Home News Local news BARGAIN BUYS BENEFIT THE HUMANE SOCIETY

BARGAIN BUYS BENEFIT THE HUMANE SOCIETY

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March 11, 2002 – When the front gate opened at the Humane Society of St. Thomas Saturday morning, it looked like the starting gun had gone off at a road race as eager shoppers clad mostly in sneakers and shorts charged in. But it was simply the start of the shelter's two-day weekend spring flea market sale.
Bargains there were, from Wedgwood china to a Ford Escort station wagon. Volunteer Frankie Santana, who supervised the event, was delighted. "They came like they were going to a horse race," he said after the last shopper had left on Sunday afternoon. "It was a better turnout than we expected — about 300 to 400 each day — and the weather was great. It was supposed to be 70 percent chance of showers."
Santana, who owns the Fine Friends of Feathers pet shop in Bovoni, said the sale grossed about $8,000, a figure he was very pleased with. "It's the volunteers," Santana said. "We had about 24 on Saturday and 15 on Sunday. They did everything, from selling to cooking johnny cakes and chicken legs at our refreshment stand and sorting through all the boxes of things."
Two of the volunteers, Susan and Terry Rawson, were tending an impressive display of china, porcelain and crystal. As she rearranged a group of crystal bowls, Susan Rawson wondered, "Do you suppose this is a good price? I'm never certain how much to charge." She said much of the merchandise came from the estate sales of island personalities Amalia Milliner and Ellen Soufront-Payer.
Susan Rawson admitted she had been at a Water Island auction recently where she found "unbelievable good deals" on some of the items. She picked one plate from a stack. "These are the Meakin 'Birds of America' series, the official plates of the Audubon Society," she said. "I got them for a song; nobody seemed to realize what they were."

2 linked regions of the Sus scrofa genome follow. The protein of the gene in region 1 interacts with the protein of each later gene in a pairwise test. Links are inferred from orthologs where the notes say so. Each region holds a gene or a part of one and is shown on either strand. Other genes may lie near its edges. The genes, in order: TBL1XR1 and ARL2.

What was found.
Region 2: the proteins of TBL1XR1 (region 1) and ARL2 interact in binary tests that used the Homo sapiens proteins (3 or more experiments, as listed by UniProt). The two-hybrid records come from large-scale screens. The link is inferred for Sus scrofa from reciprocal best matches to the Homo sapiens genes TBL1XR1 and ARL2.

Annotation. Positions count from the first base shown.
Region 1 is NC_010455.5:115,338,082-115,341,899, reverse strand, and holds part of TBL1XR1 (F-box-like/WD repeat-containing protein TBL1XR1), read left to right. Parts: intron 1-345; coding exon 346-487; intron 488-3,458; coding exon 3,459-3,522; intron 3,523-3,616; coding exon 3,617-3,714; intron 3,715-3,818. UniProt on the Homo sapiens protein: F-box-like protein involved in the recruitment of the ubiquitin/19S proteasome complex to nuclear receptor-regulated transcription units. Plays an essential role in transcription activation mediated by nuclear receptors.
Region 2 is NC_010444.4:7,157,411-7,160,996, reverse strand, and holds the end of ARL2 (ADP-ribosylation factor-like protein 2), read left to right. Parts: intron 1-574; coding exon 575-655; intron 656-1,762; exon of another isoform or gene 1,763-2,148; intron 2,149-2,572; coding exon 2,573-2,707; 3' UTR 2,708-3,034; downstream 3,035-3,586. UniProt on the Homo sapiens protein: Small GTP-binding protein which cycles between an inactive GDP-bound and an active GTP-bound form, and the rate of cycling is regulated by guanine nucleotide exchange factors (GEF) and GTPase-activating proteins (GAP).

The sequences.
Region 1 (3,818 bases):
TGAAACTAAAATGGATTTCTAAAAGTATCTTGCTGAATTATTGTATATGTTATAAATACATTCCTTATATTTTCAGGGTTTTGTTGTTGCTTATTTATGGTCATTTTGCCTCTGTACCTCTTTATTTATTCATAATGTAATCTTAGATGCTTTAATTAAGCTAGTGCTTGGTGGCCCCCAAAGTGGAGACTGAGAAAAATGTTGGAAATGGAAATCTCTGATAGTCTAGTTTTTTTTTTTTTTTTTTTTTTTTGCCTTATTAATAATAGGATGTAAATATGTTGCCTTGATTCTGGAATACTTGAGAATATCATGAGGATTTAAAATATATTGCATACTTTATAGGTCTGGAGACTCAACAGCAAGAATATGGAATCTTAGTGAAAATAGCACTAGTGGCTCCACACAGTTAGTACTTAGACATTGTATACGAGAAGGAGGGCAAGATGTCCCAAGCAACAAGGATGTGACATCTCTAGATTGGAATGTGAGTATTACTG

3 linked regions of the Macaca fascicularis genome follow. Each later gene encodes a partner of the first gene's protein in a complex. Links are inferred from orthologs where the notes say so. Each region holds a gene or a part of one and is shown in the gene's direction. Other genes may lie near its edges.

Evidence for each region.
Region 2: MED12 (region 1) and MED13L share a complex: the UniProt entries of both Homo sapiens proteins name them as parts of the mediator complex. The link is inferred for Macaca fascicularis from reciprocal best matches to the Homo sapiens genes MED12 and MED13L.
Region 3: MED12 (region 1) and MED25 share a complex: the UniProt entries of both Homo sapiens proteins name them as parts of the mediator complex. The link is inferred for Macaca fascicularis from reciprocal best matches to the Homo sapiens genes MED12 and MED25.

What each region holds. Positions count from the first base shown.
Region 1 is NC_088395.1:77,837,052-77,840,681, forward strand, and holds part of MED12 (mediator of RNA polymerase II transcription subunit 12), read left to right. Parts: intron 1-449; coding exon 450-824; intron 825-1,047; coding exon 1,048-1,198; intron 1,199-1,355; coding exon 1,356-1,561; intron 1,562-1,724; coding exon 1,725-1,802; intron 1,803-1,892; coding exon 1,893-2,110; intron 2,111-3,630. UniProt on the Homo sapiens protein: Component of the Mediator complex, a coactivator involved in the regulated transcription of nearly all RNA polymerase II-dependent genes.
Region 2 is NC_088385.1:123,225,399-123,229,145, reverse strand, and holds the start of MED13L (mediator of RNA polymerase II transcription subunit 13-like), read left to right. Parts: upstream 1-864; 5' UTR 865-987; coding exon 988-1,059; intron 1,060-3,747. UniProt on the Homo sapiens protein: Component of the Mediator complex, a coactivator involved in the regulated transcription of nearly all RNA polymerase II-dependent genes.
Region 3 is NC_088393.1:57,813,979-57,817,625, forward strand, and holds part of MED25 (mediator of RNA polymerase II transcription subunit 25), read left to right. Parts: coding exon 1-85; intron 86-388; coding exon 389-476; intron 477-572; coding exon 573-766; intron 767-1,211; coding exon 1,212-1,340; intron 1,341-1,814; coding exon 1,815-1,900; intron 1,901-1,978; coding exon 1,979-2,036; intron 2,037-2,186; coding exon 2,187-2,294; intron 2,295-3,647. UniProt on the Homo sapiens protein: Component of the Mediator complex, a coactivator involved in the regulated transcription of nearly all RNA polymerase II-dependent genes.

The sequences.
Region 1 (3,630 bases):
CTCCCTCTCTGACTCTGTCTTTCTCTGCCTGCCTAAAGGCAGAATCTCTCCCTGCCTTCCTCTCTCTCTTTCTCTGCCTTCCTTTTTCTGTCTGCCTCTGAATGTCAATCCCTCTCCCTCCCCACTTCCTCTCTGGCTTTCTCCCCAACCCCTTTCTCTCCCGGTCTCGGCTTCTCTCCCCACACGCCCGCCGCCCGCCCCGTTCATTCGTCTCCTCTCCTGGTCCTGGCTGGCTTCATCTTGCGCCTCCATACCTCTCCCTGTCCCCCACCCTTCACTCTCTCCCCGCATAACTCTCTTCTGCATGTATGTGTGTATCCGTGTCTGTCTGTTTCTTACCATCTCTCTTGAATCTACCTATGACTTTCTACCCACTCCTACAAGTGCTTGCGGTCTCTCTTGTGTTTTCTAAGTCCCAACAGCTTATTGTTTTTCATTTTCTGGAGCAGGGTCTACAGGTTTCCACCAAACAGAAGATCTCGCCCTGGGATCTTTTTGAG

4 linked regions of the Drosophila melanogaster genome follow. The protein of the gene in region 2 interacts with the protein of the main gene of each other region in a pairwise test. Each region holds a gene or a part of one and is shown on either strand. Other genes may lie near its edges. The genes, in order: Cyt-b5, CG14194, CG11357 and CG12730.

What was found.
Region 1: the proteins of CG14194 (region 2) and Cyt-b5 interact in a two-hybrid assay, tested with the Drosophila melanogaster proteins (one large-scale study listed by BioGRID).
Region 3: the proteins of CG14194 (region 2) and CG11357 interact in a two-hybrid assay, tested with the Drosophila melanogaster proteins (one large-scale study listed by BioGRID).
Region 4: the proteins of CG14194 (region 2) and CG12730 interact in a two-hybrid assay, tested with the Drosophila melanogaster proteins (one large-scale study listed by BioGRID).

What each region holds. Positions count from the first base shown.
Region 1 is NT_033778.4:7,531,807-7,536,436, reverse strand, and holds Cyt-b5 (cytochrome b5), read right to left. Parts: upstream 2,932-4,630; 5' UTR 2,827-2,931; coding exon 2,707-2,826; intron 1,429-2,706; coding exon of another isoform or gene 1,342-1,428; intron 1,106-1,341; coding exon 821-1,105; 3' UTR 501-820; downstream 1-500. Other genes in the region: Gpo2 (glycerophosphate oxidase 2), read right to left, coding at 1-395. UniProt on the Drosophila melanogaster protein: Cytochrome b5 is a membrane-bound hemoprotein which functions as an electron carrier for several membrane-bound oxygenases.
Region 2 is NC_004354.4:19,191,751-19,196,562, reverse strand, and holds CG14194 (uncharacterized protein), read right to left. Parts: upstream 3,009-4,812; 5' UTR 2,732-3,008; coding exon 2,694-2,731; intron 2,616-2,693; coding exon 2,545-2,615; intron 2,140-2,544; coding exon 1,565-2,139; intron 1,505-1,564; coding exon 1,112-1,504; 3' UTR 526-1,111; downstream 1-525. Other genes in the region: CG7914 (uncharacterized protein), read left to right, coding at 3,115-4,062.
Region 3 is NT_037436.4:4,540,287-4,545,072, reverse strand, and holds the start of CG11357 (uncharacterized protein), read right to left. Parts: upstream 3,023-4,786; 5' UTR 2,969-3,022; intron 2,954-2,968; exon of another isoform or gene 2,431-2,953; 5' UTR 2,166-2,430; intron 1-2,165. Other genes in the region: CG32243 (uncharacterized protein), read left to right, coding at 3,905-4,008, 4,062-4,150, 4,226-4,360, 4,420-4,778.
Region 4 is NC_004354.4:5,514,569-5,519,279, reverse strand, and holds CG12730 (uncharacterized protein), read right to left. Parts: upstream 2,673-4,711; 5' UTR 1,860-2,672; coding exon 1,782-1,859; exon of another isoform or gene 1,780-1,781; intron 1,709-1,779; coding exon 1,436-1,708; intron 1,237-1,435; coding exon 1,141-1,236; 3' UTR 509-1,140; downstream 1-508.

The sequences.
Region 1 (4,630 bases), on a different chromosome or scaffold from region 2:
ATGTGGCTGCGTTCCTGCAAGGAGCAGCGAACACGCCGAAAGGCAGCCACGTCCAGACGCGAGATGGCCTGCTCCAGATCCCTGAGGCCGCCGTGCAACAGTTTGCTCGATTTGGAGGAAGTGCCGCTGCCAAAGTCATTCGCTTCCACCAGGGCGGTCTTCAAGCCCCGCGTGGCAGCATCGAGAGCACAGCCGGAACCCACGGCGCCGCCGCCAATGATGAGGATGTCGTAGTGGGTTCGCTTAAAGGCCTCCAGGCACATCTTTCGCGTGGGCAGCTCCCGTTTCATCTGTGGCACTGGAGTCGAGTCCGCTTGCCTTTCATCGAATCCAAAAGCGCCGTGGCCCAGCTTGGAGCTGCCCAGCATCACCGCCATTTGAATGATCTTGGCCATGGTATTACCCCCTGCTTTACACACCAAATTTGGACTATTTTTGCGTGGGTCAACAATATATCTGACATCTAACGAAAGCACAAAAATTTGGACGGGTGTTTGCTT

Drifting by with an armload of T-shirts, Joe Aubain, Humane Society board chair, stopped before the plate Rawson was displaying. "Wow, that's so cool," he said, vowing to come back after the public had had its chance at the bargains.
Along with the plates, the makeshift table displayed fine Spode, Wedgwood and Royal Copenhagen china, a Jensen bowl of "highest quality Danish silver," and "lots of stuff from home I just have to get rid of," Rawson said.
Coffeemakers, computers, stuffed animals, jewelry, clothing, baby swings and plants also got attention. "These are real tough guys," Omar Ledee of Sunshine Plant Nursery said, showing a bamboo palm. Ledee, who had all sort of flora on sale, said he was sharing a percentage of the proceeds with the shelter. "It's a good thing to do," he said.
The weekend sale, along with the regular Sunday flea markets, the annual Valentine "Doggie" Ball and personal donations, helps support the shelter. which has long been promised, but has yet to receive, thousands of dollars in government funding for the public services it provides.

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